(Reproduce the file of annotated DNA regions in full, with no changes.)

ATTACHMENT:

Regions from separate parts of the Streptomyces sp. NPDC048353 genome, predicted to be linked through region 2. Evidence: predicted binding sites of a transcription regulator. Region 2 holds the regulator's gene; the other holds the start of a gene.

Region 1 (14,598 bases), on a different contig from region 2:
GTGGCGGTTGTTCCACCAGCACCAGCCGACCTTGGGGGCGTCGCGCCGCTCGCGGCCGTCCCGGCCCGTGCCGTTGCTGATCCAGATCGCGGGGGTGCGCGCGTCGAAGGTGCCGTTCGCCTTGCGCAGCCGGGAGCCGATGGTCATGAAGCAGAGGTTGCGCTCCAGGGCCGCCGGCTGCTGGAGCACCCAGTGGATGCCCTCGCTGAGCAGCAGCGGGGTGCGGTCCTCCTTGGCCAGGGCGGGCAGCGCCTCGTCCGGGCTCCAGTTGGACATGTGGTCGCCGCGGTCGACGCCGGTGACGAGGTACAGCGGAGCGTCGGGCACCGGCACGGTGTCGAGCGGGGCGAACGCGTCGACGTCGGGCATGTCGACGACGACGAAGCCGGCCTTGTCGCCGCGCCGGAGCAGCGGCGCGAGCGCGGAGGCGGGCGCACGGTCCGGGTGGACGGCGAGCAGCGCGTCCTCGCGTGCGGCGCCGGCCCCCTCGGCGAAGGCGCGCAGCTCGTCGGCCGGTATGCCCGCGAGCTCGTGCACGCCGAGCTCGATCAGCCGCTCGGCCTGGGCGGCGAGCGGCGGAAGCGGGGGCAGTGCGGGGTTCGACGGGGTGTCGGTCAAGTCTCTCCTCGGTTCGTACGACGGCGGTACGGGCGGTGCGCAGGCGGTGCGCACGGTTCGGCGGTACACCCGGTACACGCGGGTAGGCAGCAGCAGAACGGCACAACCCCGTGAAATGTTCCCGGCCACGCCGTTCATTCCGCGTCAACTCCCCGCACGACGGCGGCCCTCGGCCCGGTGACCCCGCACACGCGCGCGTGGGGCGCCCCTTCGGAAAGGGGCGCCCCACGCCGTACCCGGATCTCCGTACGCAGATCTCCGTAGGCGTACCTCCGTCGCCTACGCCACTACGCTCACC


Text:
Regions from separate parts of the Streptomyces sp. NPDC048353 genome, predicted to be linked through region 2. Evidence: predicted binding sites of a transcription regulator. Region 2 holds the regulator's gene; the other holds the start of a gene.

Region 1 (14,598 bases), on a different contig from region 2:
GTGGCGGTTGTTCCACCAGCACCAGCCGACCTTGGGGGCGTCGCGCCGCTCGCGGCCGTCCCGGCCCGTGCCGTTGCTGATCCAGATCGCGGGGGTGCGCGCGTCGAAGGTGCCGTTCGCCTTGCGCAGCCGGGAGCCGATGGTCATGAAGCAGAGGTTGCGCTCCAGGGCCGCCGGCTGCTGGAGCACCCAGTGGATGCCCTCGCTGAGCAGCAGCGGGGTGCGGTCCTCCTTGGCCAGGGCGGGCAGCGCCTCGTCCGGGCTCCAGTTGGACATGTGGTCGCCGCGGTCGACGCCGGTGACGAGGTACAGCGGAGCGTCGGGCACCGGCACGGTGTCGAGCGGGGCGAACGCGTCGACGTCGGGCATGTCGACGACGACGAAGCCGGCCTTGTCGCCGCGCCGGAGCAGCGGCGCGAGCGCGGAGGCGGGCGCACGGTCCGGGTGGACGGCGAGCAGCGCGTCCTCGCGTGCGGCGCCGGCCCCCTCGGCGAAGGCGCGCAGCTCGTCGGCCGGTATGCCCGCGAGCTCGTGCACGCCGAGCTCGATCAGCCGCTCGGCCTGGGCGGCGAGCGGCGGAAGCGGGGGCAGTGCGGGGTTCGACGGGGTGTCGGTCAAGTCTCTCCTCGGTTCGTACGACGGCGGTACGGGCGGTGCGCAGGCGGTGCGCACGGTTCGGCGGTACACCCGGTACACGCGGGTAGGCAGCAGCAGAACGGCACAACCCCGTGAAATGTTCCCGGCCACGCCGTTCATTCCGCGTCAACTCCCCGCACGACGGCGGCCCTCGGCCCGGTGACCCCGCACACGCGCGCGTGGGGCGCCCCTTCGGAAAGGGGCGCCCCACGCCGTACCCGGATCTCCGTACGCAGATCTCCGTAGGCGTACCTCCGTCGCCTACGCCACTACGCTCACC